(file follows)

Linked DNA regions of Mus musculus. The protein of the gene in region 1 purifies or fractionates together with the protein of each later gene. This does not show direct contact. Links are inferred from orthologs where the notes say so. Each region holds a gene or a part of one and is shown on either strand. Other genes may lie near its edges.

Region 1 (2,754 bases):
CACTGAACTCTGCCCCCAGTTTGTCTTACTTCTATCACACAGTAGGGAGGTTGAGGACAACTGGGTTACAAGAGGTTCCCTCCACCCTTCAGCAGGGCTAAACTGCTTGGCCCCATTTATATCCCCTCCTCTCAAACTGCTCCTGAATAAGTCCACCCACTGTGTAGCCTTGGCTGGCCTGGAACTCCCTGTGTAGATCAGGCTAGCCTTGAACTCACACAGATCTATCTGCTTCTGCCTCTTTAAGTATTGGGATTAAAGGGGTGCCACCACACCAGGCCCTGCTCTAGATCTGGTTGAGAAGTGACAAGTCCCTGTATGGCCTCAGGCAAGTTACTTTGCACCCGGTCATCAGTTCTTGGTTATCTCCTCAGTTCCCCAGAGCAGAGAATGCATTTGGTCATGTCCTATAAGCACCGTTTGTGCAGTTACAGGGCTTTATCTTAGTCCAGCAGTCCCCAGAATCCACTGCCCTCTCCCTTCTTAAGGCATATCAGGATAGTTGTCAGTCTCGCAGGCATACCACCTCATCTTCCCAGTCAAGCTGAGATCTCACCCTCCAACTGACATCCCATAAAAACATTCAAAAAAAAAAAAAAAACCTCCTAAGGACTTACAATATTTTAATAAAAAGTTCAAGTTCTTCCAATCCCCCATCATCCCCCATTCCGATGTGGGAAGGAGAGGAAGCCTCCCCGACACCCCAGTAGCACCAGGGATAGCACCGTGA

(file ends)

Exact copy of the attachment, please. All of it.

Linked DNA regions of Mus musculus. The protein of the gene in region 1 purifies or fractionates together with the protein of each later gene. This does not show direct contact. Links are inferred from orthologs where the notes say so. Each region holds a gene or a part of one and is shown on either strand. Other genes may lie near its edges.

Region 1 (2,754 bases):
CACTGAACTCTGCCCCCAGTTTGTCTTACTTCTATCACACAGTAGGGAGGTTGAGGACAACTGGGTTACAAGAGGTTCCCTCCACCCTTCAGCAGGGCTAAACTGCTTGGCCCCATTTATATCCCCTCCTCTCAAACTGCTCCTGAATAAGTCCACCCACTGTGTAGCCTTGGCTGGCCTGGAACTCCCTGTGTAGATCAGGCTAGCCTTGAACTCACACAGATCTATCTGCTTCTGCCTCTTTAAGTATTGGGATTAAAGGGGTGCCACCACACCAGGCCCTGCTCTAGATCTGGTTGAGAAGTGACAAGTCCCTGTATGGCCTCAGGCAAGTTACTTTGCACCCGGTCATCAGTTCTTGGTTATCTCCTCAGTTCCCCAGAGCAGAGAATGCATTTGGTCATGTCCTATAAGCACCGTTTGTGCAGTTACAGGGCTTTATCTTAGTCCAGCAGTCCCCAGAATCCACTGCCCTCTCCCTTCTTAAGGCATATCAGGATAGTTGTCAGTCTCGCAGGCATACCACCTCATCTTCCCAGTCAAGCTGAGATCTCACCCTCCAACTGACATCCCATAAAAACATTCAAAAAAAAAAAAAAAACCTCCTAAGGACTTACAATATTTTAATAAAAAGTTCAAGTTCTTCCAATCCCCCATCATCCCCCATTCCGATGTGGGAAGGAGAGGAAGCCTCCCCGACACCCCAGTAGCACCAGGGATAGCACCGTGA